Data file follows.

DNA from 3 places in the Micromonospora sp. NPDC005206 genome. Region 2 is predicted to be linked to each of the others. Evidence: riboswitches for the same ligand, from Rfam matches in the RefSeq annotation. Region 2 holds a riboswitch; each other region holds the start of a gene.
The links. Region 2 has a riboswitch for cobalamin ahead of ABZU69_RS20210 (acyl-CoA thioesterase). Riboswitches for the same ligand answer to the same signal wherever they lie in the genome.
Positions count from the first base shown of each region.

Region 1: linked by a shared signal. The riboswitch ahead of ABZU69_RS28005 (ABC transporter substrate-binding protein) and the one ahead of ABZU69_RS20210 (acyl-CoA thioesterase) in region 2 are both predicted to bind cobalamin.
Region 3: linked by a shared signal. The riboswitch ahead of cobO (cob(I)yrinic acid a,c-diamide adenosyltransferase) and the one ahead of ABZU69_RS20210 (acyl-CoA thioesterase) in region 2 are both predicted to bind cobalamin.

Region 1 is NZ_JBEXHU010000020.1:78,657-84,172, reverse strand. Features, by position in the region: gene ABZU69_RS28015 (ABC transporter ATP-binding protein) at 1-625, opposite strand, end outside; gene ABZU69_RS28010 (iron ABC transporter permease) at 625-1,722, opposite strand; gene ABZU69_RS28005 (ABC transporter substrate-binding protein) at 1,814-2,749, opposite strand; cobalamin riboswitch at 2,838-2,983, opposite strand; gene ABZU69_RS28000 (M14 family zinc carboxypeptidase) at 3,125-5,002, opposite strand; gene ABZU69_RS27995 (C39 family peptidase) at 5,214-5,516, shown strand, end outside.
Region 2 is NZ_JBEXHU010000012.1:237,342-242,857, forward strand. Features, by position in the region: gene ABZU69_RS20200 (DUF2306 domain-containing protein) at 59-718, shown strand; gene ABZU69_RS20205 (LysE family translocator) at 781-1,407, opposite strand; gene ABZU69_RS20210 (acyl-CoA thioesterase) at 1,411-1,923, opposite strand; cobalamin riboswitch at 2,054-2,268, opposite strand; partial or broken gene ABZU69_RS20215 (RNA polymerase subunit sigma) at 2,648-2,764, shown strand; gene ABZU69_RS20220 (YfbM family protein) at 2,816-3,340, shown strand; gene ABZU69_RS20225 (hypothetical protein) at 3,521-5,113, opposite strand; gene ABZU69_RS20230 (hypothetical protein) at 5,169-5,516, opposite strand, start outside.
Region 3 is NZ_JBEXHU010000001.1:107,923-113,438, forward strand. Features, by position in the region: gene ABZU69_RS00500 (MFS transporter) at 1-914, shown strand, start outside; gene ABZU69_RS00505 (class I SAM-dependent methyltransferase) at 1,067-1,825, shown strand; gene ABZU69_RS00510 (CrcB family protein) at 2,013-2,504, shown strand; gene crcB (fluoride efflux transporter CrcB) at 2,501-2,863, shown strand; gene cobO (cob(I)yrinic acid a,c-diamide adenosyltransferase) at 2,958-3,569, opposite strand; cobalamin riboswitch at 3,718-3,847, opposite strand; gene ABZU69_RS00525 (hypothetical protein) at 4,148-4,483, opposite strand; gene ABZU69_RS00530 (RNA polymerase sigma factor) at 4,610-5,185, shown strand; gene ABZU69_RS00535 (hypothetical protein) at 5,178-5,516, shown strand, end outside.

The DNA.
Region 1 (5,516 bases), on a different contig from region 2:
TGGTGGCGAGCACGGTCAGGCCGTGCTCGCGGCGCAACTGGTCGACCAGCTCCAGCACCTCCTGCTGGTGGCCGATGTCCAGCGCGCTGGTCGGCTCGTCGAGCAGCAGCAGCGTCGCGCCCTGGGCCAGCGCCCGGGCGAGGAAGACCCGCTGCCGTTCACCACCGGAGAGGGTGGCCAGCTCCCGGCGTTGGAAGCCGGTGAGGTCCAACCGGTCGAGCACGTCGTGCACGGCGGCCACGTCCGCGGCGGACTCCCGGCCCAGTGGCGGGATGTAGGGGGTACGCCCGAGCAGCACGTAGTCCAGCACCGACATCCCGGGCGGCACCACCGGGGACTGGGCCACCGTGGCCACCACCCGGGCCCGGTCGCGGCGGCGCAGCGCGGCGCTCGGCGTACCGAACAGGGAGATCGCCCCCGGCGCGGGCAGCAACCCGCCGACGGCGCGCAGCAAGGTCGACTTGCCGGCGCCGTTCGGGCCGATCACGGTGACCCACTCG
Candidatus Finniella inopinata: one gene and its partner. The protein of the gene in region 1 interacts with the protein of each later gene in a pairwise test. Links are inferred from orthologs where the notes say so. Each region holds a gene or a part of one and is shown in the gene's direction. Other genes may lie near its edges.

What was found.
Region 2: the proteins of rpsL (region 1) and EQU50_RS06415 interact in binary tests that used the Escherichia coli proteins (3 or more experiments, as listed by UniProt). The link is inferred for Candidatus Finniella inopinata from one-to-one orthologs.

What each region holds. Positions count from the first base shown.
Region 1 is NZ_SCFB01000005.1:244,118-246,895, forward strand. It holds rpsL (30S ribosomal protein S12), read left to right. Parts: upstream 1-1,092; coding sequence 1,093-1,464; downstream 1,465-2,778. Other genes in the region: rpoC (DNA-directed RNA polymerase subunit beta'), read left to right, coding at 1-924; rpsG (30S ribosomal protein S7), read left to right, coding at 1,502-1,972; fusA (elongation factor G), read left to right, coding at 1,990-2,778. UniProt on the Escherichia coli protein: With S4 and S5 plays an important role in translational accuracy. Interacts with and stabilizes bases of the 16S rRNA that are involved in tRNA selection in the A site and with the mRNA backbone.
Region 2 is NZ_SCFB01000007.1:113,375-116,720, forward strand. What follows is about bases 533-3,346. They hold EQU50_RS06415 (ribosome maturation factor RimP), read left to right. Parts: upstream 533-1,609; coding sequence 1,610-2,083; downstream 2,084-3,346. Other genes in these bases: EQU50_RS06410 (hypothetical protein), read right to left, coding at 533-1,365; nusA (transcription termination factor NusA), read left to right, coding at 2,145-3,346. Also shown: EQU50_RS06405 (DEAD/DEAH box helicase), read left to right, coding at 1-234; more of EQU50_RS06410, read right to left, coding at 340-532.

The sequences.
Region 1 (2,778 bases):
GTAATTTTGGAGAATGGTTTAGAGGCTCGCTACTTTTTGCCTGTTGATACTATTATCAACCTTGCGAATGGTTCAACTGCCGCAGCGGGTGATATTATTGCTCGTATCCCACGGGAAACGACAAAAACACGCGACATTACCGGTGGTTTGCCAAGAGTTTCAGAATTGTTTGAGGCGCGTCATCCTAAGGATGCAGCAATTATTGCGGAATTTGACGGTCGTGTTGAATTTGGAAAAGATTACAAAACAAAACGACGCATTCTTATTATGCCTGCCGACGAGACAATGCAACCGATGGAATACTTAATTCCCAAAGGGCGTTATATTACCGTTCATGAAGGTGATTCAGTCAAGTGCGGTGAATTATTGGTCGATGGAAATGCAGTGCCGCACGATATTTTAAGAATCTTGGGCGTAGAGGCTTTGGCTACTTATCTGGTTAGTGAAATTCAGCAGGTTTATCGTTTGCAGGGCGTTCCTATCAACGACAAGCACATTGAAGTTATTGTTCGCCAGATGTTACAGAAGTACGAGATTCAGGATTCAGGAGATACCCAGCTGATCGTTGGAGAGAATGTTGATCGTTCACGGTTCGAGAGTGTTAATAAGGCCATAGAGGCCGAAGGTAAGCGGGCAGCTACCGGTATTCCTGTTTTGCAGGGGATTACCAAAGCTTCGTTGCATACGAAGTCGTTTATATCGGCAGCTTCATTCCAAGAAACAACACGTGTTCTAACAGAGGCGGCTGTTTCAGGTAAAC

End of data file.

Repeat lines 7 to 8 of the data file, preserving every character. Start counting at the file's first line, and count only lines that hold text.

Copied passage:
Region 2 is NZ_JBEXHU010000012.1:237,342-242,857, forward strand. Features, by position in the region: gene ABZU69_RS20200 (DUF2306 domain-containing protein) at 59-718, shown strand; gene ABZU69_RS20205 (LysE family translocator) at 781-1,407, opposite strand; gene ABZU69_RS20210 (acyl-CoA thioesterase) at 1,411-1,923, opposite strand; cobalamin riboswitch at 2,054-2,268, opposite strand; partial or broken gene ABZU69_RS20215 (RNA polymerase subunit sigma) at 2,648-2,764, shown strand; gene ABZU69_RS20220 (YfbM family protein) at 2,816-3,340, shown strand; gene ABZU69_RS20225 (hypothetical protein) at 3,521-5,113, opposite strand; gene ABZU69_RS20230 (hypothetical protein) at 5,169-5,516, opposite strand, start outside.
Region 3 is NZ_JBEXHU010000001.1:107,923-113,438, forward strand. Features, by position in the region: gene ABZU69_RS00500 (MFS transporter) at 1-914, shown strand, start outside; gene ABZU69_RS00505 (class I SAM-dependent methyltransferase) at 1,067-1,825, shown strand; gene ABZU69_RS00510 (CrcB family protein) at 2,013-2,504, shown strand; gene crcB (fluoride efflux transporter CrcB) at 2,501-2,863, shown strand; gene cobO (cob(I)yrinic acid a,c-diamide adenosyltransferase) at 2,958-3,569, opposite strand; cobalamin riboswitch at 3,718-3,847, opposite strand; gene ABZU69_RS00525 (hypothetical protein) at 4,148-4,483, opposite strand; gene ABZU69_RS00530 (RNA polymerase sigma factor) at 4,610-5,185, shown strand; gene ABZU69_RS00535 (hypothetical protein) at 5,178-5,516, shown strand, end outside.